MIAMI COUNTY — When Don Angle zooms in on an expanse of picturesque scenery, his lens is not merely an extension of his camera; it’s an extension of his eye.
“Photography helps me to see,” the Covington resident said. “It’s my way to see the world.”
A nature lover since childhood, Angle said that being outdoors moves him in a way unlike most people.
“From playing in the creek when I was a kid to now, it’s a very emotional experience. That kind of emotion has intensified over the years. For me, spiritually, my faith is a huge part of that.”
Born in Piqua and raised in a Christian home in Pleasant Hill, Angle strayed from the path of faith as many do in younger years, but, as often is the case, his life journey led him back to the fold.
“I use photography as a tool to open the eyes of the blind to what I’ve seen and learned,” said Angle, calling himself an “amateur explorer” who has visited 49 of the 50 states, with Hawaii being the exception.
In his 71 years — 49 of them spent with his wife, who gave him his first camera — Angle has seen much. He and his wife moved a dozen times during their first decade of marriage, including living in California for two years. During the summer, the couple lives in Ronan, Montana, for three months.
Some of what Angle has seen can be viewed in his recently published photo essay book, “Finding Light in the Shadows,” a rich compilation of 30 rolling landscapes, serene seascapes and nature shots accompanied by narratives rooted in faith and philosophy.
“I am more comfortable writing. I wouldn’t say I’m a public speaker,” said Angle, who despite this self-description is engaging and talkative in person.
He conceded with a laugh that he does talk a lot, but explained that he’s more comfortable one-on-one or in small groups.
“Sometimes, I’m a bit of a cowboy: I shoot from the hip, miss the mark and wound innocent bystanders, so I prefer to express how I feel with pictures, with photo essays. The book seemed to be a good way for me to put words and visuals together,” he said, noting that Jesus Christ drew pictures in people’s minds through parables.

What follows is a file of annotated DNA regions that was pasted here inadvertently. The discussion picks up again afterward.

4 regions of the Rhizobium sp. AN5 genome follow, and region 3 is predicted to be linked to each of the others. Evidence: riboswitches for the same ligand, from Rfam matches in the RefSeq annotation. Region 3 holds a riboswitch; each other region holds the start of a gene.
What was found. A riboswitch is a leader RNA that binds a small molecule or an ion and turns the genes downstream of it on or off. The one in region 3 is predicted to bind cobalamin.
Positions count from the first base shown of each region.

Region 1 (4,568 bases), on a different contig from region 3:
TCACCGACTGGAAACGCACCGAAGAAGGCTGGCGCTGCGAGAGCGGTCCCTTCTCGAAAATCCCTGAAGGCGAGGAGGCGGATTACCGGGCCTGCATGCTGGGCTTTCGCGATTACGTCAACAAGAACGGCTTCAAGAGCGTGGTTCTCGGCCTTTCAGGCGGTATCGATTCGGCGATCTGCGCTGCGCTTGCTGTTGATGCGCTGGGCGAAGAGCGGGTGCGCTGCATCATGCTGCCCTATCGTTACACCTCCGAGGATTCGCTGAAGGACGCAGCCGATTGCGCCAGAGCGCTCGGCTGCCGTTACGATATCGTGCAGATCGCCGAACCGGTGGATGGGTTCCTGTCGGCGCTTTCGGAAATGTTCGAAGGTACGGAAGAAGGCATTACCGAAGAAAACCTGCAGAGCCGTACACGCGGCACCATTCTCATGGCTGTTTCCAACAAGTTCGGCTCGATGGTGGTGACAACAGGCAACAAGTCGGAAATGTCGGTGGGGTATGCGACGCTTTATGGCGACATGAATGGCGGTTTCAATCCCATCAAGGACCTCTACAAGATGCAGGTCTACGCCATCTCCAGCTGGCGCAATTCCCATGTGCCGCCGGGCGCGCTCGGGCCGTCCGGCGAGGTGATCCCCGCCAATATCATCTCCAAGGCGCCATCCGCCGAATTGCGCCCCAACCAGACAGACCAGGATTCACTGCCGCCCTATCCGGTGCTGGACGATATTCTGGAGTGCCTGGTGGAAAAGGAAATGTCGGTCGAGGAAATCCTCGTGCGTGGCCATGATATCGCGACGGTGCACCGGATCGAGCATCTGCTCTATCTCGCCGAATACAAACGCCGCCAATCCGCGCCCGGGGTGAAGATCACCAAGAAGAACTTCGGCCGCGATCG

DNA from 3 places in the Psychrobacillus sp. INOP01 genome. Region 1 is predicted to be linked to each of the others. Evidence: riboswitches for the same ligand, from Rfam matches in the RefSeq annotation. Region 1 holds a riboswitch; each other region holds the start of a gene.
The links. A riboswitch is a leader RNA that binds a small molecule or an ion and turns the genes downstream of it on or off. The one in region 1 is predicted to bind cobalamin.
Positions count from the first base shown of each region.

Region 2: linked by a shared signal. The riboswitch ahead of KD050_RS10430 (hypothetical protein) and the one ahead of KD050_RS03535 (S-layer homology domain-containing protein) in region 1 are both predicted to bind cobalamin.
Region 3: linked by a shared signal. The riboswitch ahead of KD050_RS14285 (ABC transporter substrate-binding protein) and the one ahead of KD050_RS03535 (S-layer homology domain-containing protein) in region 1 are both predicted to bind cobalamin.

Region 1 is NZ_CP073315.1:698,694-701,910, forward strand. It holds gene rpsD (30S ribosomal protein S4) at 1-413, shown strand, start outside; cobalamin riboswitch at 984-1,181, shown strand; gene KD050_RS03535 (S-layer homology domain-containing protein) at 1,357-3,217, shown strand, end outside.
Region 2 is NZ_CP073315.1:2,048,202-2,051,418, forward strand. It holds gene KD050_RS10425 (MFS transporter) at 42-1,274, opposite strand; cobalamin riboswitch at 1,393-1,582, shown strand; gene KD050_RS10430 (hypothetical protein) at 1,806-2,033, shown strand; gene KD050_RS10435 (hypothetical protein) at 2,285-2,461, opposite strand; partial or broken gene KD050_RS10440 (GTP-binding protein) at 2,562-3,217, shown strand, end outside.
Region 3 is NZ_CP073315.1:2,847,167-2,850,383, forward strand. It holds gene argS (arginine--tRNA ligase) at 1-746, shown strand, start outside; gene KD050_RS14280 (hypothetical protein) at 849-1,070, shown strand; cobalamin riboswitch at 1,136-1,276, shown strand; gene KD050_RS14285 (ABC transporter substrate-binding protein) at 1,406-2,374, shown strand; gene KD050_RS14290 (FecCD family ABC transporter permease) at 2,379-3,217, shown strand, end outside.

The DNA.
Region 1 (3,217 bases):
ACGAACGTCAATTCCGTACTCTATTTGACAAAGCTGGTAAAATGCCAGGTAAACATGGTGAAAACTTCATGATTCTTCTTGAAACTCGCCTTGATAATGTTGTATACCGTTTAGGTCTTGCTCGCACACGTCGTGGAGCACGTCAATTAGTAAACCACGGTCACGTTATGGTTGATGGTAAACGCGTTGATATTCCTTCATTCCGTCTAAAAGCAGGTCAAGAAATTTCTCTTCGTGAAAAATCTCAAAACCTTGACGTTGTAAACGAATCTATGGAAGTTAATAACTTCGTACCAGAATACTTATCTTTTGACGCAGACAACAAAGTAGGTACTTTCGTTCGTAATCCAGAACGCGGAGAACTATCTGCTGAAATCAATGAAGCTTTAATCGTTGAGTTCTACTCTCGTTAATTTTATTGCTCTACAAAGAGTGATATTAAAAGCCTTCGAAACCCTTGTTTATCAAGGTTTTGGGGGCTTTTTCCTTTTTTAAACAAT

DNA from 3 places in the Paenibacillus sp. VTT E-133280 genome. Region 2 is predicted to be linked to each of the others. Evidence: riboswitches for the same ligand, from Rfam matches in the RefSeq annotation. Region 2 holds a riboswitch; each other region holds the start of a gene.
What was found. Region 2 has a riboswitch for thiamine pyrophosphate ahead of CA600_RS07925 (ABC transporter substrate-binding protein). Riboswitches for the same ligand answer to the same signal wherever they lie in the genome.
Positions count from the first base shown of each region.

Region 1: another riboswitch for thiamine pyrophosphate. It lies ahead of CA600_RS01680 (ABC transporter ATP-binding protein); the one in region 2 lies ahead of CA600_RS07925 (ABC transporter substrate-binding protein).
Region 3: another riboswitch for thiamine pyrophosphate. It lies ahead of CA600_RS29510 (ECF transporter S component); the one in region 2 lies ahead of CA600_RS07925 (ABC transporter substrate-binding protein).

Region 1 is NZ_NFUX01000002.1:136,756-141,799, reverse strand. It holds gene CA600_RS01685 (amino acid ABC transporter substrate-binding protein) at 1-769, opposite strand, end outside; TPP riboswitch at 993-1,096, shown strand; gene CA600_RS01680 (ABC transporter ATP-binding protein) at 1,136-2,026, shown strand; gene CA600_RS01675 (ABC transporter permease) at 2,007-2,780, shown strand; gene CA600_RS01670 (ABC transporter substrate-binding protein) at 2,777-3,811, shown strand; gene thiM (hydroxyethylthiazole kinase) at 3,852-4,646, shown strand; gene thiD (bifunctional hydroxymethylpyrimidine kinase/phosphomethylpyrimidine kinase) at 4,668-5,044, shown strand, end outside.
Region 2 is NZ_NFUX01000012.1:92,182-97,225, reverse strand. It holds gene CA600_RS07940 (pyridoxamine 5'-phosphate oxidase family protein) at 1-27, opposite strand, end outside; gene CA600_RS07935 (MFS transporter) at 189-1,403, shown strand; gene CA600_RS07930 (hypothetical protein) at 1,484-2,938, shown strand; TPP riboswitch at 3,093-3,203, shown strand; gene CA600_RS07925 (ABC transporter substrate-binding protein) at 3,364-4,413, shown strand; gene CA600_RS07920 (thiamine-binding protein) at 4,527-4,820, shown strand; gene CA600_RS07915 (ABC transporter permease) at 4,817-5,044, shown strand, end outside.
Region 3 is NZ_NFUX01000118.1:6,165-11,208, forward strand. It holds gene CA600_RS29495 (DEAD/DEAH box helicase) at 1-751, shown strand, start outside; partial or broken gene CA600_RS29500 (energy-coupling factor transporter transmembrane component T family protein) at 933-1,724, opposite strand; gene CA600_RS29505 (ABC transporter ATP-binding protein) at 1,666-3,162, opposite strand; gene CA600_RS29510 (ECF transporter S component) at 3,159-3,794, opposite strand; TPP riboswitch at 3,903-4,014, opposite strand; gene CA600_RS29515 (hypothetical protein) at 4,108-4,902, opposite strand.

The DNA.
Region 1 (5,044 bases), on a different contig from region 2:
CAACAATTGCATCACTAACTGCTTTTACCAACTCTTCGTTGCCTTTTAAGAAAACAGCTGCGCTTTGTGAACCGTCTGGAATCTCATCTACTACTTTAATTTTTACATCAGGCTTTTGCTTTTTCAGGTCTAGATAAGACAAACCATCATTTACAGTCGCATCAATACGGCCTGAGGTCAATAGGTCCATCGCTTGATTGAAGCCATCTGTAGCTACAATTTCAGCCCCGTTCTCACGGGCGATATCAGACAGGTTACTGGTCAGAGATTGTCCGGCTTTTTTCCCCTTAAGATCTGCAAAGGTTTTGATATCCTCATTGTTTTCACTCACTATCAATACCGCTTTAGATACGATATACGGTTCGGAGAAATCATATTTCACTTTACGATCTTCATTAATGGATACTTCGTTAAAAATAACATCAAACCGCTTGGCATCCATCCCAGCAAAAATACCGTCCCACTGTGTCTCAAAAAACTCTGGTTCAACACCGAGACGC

The book, available on Amazon, began as a collection of Facebook postings intended to share Angle’s thoughts and travel photos with friends and family. But it developed into something deeper.
“I began to see the internet as the ‘new street corner’ of the global community, where anyone could set up their soapbox and have their say,” Angle wrote in his notes for this interview. “I always liked street corner preachers. God had spoken to me through such means. I decided now was my time to be one!”
Eventually, Facebook readers encouraged Angle to collect his posts into a book, and thus “Finding Light in the Shadows” was born.
“(The photo essays) are not heavy theology or denominational doctrine,” said Angle, who described the book more like the Psalms than the Gospels.
“They are meant to bring the heart to worship. Worship takes our mind off ourselves and our troubles. We look at the solution instead of the problem. We find meaning and purpose — even in our suffering. Worship incites us to rejoice.”
Angle’s work is inextricably intertwined with his religious leanings, though this was not always the case.
“Early in my life, I started going down some wrong alleys,” he admitted. “In my late 20s, in a desperate attempt to save my marriage, I began to search for meaning in my life. It’s been a long journey, so now it’s the all-encompassing purpose of my being alive.
“I think there’s a purpose we all were erected for, to be all we were intended to be. I don’t have a real complex theology; it’s just, ‘God is love, God is light.’
“I don’t think I’m unique,” Angle said. “I think it’s every man’s journey to find light in the darkness.”
With the technology boom, he has watched photography morph into an altogether different animal than it was when he began snapping pictures nearly five decades ago.
“Photography is gaining momentum as we speak. Digital photography is the most amazing thing; it just opened up the world,” said Angle, who modestly said he doesn’t see himself as “intuitively talented,” but as someone who has to work at it.
“Digital photography saves time and opens up the world in a whole new way. Developing film was stifling and costly. Digital has opened it up for everyone; anyone can go out with a cell phone and get an amazing photo,” he said.
As the world of photography transforms, Angle rolls with the changes.
“It can be overwhelming to sit at my computer at my age and sort through all the photos,” he said, referring to his current project of processing and organizing more than 100 photos and videos in preparation for his next book. “But I find, if anything, I can use technology to put out the messages in my heart.”
In addition to wearing the hats of author and photographer, Angle is a jack-of-many-trades who’s worked more than 20 jobs in his lifetime, including being a cytotechnologist — one who studies cells to detect cancer — from which he retired in 2013. He also holds a bachelor’s degree in biology from Wright State University, taught at Franklin-Monroe, and was a medical technologist at Piqua Memorial Hospital.
Retirement has brought the greatest satisfaction of the septuagenarian’s life, giving him time to travel, as well as enjoy his four grown children and 18 grandchildren. Looking back on seven decades, Angle sees a man who has lived by the credo, “Variety is the spice of life.”
“It’s not been an easy trip,” he said. “But it’s been an adventure.”